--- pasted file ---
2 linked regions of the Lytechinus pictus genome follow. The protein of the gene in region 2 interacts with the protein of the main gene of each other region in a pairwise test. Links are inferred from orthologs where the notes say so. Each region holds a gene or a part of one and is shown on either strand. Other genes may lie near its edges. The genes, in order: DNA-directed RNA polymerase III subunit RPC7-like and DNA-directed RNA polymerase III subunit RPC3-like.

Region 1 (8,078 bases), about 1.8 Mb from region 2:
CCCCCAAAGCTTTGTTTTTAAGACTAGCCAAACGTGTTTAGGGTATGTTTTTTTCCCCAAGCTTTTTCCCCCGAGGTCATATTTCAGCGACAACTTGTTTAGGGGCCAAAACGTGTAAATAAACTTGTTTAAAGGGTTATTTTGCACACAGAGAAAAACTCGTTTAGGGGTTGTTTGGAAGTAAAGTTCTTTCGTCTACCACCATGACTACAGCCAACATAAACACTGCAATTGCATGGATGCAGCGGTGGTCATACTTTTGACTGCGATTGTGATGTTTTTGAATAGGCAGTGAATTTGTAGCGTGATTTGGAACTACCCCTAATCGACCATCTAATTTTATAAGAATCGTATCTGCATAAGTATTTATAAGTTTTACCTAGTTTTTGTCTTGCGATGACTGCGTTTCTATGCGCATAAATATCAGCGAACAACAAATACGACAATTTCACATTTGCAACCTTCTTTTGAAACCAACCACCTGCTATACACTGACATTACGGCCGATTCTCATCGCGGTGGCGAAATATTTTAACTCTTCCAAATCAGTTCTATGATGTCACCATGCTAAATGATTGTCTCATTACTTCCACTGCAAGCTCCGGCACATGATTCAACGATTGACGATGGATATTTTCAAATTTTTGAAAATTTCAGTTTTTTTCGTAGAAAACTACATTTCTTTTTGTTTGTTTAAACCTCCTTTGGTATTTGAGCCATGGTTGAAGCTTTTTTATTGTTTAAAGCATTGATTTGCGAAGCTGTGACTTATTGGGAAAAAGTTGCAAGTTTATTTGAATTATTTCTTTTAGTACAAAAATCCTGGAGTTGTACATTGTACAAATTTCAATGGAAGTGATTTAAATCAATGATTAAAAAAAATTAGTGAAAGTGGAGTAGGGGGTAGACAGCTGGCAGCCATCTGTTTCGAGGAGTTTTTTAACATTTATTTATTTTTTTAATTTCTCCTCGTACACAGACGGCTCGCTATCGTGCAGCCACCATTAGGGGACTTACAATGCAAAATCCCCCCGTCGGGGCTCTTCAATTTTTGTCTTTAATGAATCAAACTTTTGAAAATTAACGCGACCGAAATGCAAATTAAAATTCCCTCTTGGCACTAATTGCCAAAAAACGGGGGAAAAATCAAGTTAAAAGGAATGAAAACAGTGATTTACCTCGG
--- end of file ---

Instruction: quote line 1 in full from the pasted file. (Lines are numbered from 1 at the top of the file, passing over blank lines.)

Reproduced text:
2 linked regions of the Lytechinus pictus genome follow. The protein of the gene in region 2 interacts with the protein of the main gene of each other region in a pairwise test. Links are inferred from orthologs where the notes say so. Each region holds a gene or a part of one and is shown on either strand. Other genes may lie near its edges. The genes, in order: DNA-directed RNA polymerase III subunit RPC7-like and DNA-directed RNA polymerase III subunit RPC3-like.